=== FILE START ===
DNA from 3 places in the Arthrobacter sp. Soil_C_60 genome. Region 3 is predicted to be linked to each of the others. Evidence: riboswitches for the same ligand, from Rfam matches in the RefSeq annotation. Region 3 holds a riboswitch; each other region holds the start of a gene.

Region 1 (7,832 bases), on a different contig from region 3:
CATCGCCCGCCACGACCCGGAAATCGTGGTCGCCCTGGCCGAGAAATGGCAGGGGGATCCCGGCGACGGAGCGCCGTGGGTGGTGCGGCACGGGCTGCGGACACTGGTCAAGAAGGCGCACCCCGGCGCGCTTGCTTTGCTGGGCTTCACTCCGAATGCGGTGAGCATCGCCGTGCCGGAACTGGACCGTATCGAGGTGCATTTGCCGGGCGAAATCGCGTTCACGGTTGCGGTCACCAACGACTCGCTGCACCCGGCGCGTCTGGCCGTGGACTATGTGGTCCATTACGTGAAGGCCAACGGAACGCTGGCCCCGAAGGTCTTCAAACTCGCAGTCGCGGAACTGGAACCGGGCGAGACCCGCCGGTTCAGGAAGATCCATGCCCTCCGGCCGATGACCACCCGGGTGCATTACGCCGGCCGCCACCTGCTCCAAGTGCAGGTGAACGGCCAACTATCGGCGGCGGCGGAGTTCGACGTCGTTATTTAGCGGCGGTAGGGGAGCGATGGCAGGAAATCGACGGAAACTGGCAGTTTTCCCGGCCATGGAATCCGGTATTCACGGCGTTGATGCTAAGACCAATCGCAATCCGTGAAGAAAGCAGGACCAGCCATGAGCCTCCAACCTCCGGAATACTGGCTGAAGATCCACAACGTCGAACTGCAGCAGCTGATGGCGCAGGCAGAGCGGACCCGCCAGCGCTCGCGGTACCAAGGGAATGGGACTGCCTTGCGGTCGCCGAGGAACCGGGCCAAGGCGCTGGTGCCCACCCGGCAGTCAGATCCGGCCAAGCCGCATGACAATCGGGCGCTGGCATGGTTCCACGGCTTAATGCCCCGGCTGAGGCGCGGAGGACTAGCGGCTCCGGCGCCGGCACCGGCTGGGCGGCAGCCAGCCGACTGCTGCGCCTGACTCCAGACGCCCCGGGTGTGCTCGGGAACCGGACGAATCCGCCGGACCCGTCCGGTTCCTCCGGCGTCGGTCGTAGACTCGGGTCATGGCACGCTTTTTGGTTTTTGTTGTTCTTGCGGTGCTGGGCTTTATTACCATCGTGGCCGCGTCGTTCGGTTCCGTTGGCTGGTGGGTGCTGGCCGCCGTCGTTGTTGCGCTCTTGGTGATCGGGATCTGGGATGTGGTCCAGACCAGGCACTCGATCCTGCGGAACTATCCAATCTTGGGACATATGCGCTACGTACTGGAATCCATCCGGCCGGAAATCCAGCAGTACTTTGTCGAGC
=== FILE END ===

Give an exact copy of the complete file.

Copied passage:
DNA from 3 places in the Arthrobacter sp. Soil_C_60 genome. Region 3 is predicted to be linked to each of the others. Evidence: riboswitches for the same ligand, from Rfam matches in the RefSeq annotation. Region 3 holds a riboswitch; each other region holds the start of a gene.

Region 1 (7,832 bases), on a different contig from region 3:
CATCGCCCGCCACGACCCGGAAATCGTGGTCGCCCTGGCCGAGAAATGGCAGGGGGATCCCGGCGACGGAGCGCCGTGGGTGGTGCGGCACGGGCTGCGGACACTGGTCAAGAAGGCGCACCCCGGCGCGCTTGCTTTGCTGGGCTTCACTCCGAATGCGGTGAGCATCGCCGTGCCGGAACTGGACCGTATCGAGGTGCATTTGCCGGGCGAAATCGCGTTCACGGTTGCGGTCACCAACGACTCGCTGCACCCGGCGCGTCTGGCCGTGGACTATGTGGTCCATTACGTGAAGGCCAACGGAACGCTGGCCCCGAAGGTCTTCAAACTCGCAGTCGCGGAACTGGAACCGGGCGAGACCCGCCGGTTCAGGAAGATCCATGCCCTCCGGCCGATGACCACCCGGGTGCATTACGCCGGCCGCCACCTGCTCCAAGTGCAGGTGAACGGCCAACTATCGGCGGCGGCGGAGTTCGACGTCGTTATTTAGCGGCGGTAGGGGAGCGATGGCAGGAAATCGACGGAAACTGGCAGTTTTCCCGGCCATGGAATCCGGTATTCACGGCGTTGATGCTAAGACCAATCGCAATCCGTGAAGAAAGCAGGACCAGCCATGAGCCTCCAACCTCCGGAATACTGGCTGAAGATCCACAACGTCGAACTGCAGCAGCTGATGGCGCAGGCAGAGCGGACCCGCCAGCGCTCGCGGTACCAAGGGAATGGGACTGCCTTGCGGTCGCCGAGGAACCGGGCCAAGGCGCTGGTGCCCACCCGGCAGTCAGATCCGGCCAAGCCGCATGACAATCGGGCGCTGGCATGGTTCCACGGCTTAATGCCCCGGCTGAGGCGCGGAGGACTAGCGGCTCCGGCGCCGGCACCGGCTGGGCGGCAGCCAGCCGACTGCTGCGCCTGACTCCAGACGCCCCGGGTGTGCTCGGGAACCGGACGAATCCGCCGGACCCGTCCGGTTCCTCCGGCGTCGGTCGTAGACTCGGGTCATGGCACGCTTTTTGGTTTTTGTTGTTCTTGCGGTGCTGGGCTTTATTACCATCGTGGCCGCGTCGTTCGGTTCCGTTGGCTGGTGGGTGCTGGCCGCCGTCGTTGTTGCGCTCTTGGTGATCGGGATCTGGGATGTGGTCCAGACCAGGCACTCGATCCTGCGGAACTATCCAATCTTGGGACATATGCGCTACGTACTGGAATCCATCCGGCCGGAAATCCAGCAGTACTTTGTCGAGC